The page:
Andrew Lambirth

Visual feast

A good many years ago I wrote a short article about the recent work of an artist (who shall remain nameless), and characterised it — in a very positive way — as ‘decorative’. This did not go down at all well, and I was asked to change what I had written and remove this offending word. I refused, and the piece was not published. Such was, and still is, the stigma attached to ‘decorative’. Though it can be intended as praise, it is more often construed as damning criticism. The one great painter whose work has always defied such narrow categorisation is Henri Matisse (1869–1954). A new and utterly delightful show in the Academy’s Sackler Galleries addresses for the first time the heart of his preoccupation with la décoration, by showing some of the fabrics he collected. These have been stored away for the half-century since Matisse’s death, an unseen treasure awaiting this moment and the revelations they offer about their owner’s approach to making art.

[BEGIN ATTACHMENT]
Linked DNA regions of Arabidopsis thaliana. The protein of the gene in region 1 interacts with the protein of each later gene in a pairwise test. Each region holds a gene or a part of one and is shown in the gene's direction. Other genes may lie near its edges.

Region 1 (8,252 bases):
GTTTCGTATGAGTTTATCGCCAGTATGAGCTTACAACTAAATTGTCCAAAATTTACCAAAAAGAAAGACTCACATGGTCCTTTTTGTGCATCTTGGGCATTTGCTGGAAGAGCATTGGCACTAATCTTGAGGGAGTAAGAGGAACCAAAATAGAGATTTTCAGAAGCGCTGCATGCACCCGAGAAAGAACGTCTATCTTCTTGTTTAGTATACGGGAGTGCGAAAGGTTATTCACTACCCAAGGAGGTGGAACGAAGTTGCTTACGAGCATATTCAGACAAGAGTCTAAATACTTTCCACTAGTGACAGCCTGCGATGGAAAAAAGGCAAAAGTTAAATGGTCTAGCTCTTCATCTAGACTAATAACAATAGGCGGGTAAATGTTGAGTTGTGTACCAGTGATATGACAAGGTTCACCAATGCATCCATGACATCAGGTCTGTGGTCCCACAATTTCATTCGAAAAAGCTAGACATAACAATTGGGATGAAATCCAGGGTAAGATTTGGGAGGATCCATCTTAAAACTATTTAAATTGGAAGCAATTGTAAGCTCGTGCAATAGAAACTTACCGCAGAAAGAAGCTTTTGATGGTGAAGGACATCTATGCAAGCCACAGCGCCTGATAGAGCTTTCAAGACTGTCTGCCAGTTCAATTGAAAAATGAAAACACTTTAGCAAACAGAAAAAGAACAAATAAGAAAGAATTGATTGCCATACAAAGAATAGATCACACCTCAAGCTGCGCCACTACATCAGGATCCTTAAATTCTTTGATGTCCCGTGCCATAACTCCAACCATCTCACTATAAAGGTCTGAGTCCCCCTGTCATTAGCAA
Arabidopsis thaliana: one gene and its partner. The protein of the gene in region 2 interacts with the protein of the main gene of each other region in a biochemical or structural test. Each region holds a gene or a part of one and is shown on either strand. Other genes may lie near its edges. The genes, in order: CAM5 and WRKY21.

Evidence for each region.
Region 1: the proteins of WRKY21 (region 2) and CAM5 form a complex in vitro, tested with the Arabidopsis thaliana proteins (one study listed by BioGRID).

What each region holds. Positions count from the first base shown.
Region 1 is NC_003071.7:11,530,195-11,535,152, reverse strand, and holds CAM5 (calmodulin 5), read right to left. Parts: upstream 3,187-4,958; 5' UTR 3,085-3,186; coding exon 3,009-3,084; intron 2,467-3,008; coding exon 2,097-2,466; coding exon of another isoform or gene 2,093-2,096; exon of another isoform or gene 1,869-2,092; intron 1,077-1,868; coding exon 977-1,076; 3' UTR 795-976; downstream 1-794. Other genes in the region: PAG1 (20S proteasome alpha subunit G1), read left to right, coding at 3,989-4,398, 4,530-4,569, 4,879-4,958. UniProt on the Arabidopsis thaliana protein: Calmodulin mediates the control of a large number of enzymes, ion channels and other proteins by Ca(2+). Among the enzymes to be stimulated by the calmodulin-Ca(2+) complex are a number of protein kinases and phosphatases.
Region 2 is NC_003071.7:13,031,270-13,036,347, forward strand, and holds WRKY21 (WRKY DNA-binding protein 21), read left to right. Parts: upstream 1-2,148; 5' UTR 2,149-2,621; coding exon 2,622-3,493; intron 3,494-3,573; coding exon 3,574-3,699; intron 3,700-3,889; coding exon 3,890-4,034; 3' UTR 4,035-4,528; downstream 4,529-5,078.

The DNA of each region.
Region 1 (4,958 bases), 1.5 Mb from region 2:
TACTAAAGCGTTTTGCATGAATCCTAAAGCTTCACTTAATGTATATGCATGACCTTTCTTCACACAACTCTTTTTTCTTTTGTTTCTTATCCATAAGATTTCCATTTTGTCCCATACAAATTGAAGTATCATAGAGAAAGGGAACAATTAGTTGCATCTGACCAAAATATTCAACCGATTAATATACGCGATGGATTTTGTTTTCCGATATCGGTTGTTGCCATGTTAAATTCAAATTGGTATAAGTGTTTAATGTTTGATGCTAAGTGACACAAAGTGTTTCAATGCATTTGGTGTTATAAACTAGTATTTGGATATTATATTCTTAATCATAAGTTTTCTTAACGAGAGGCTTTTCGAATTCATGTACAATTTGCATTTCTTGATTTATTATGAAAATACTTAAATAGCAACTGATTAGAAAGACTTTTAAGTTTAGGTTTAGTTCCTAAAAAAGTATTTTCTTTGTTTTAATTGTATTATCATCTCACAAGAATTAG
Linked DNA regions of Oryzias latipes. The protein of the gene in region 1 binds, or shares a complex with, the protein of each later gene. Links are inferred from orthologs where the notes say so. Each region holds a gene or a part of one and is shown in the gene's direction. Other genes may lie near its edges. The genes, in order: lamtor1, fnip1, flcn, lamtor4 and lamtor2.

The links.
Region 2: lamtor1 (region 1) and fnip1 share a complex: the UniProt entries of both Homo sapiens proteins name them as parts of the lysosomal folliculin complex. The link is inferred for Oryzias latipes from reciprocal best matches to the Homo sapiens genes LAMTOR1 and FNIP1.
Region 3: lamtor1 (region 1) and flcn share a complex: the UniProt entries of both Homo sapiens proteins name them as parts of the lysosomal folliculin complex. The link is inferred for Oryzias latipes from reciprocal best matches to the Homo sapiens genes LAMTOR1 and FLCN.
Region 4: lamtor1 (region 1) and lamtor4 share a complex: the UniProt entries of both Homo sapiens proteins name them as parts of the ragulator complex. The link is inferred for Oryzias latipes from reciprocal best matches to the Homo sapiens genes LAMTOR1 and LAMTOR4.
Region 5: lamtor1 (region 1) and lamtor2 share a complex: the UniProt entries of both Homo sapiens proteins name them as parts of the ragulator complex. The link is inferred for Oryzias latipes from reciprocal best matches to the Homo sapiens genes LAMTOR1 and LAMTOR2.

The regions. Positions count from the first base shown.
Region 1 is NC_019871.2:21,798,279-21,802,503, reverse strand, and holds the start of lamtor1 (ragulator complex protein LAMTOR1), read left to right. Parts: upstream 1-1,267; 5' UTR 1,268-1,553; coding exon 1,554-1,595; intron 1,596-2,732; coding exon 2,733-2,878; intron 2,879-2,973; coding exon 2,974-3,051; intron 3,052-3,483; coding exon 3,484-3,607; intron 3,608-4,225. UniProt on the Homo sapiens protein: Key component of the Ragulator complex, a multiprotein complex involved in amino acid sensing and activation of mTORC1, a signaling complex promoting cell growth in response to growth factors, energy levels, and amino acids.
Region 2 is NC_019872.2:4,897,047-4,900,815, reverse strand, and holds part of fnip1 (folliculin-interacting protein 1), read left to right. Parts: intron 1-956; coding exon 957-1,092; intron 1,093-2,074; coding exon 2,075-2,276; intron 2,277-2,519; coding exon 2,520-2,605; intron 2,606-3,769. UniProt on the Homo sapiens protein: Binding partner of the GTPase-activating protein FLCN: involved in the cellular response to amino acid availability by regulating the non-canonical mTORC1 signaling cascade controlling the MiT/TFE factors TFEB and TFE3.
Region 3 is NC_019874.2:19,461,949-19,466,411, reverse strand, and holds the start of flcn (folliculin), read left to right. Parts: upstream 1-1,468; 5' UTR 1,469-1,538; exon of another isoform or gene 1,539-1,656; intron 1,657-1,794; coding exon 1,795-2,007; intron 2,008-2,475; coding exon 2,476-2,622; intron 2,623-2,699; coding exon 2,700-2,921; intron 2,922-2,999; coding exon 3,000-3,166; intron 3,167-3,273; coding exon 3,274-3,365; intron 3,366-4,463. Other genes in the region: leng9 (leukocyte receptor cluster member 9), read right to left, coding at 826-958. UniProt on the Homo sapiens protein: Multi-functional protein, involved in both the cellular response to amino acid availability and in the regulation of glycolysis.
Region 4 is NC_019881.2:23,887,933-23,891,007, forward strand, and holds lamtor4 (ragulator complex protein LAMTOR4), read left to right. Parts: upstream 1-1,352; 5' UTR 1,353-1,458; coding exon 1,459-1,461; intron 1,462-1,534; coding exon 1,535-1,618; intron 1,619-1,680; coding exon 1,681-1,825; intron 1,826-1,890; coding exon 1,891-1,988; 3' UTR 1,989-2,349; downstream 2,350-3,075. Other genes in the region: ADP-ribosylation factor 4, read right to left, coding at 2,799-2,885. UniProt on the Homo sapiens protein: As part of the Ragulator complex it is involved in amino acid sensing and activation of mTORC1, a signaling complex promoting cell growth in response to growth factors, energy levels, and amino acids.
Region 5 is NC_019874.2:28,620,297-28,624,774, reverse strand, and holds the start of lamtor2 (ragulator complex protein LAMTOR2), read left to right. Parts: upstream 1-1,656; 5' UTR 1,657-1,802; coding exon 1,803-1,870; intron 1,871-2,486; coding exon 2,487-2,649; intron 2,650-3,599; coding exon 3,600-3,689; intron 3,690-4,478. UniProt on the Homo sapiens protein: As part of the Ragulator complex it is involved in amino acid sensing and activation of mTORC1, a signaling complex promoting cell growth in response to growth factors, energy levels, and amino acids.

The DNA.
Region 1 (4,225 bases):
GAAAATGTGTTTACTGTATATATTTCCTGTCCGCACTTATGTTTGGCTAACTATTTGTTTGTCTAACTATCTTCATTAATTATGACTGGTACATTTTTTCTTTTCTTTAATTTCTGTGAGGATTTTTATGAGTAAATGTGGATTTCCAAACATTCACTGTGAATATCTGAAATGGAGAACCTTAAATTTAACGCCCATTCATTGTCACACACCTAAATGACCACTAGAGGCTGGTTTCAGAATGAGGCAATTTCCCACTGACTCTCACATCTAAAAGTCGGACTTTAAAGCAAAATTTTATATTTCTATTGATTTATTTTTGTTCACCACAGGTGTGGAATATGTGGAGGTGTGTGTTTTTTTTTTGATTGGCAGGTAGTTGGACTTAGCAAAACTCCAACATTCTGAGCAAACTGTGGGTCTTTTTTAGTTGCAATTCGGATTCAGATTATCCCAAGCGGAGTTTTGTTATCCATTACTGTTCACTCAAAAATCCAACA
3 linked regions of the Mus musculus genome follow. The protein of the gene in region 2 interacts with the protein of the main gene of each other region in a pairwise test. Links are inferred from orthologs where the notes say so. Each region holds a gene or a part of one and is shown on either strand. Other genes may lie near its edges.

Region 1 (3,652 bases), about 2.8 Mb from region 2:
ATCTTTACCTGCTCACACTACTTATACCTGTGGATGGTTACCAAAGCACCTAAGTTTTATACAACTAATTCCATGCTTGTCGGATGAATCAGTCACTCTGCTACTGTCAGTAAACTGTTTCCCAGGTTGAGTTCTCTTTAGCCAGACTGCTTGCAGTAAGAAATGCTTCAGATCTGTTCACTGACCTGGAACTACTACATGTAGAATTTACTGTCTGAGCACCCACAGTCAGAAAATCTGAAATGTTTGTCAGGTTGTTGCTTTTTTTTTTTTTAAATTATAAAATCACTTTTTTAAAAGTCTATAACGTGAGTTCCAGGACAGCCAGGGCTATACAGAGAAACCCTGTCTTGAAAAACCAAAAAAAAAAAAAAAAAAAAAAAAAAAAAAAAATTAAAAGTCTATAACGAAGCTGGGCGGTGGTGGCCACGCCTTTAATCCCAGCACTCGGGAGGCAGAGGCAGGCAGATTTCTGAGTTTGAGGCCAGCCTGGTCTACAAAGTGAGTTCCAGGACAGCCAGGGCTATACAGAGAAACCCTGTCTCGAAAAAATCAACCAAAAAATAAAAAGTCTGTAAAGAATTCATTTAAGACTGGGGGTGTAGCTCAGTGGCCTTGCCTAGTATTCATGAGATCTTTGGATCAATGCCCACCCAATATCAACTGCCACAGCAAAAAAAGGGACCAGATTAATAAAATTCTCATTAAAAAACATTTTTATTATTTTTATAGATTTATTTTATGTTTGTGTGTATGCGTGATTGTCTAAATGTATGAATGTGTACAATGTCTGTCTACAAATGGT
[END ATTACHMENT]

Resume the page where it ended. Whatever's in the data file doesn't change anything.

The exhibition is the brainchild of Hilary Spurling, the distinguished biographer of Matisse, whose second and final volume on the master has just been published by Hamish Hamilton (see review on page 53). Her research made it clear how crucial the role of fabrics was in Matisse’s life, right from the start. He bought textiles even when he had very little money, always travelled with a selection of them and described his collection as his ‘working library’. As Spurling writes: ‘Matisse’s ancestors had been weavers for generations. Textiles were in his blood. He could not live without them.’ And he made sure he didn’t have to: searching junk stalls and flea markets for old and frayed stuffs (‘noble rags’, he called them) which spoke to him of their possibilities for his art, buying sashes and turbans and harem pants, carpets and couture dresses, Romanian embroidered blouses and African fabrics, in an orgy of sumptuous and decoratively varied acquisition.

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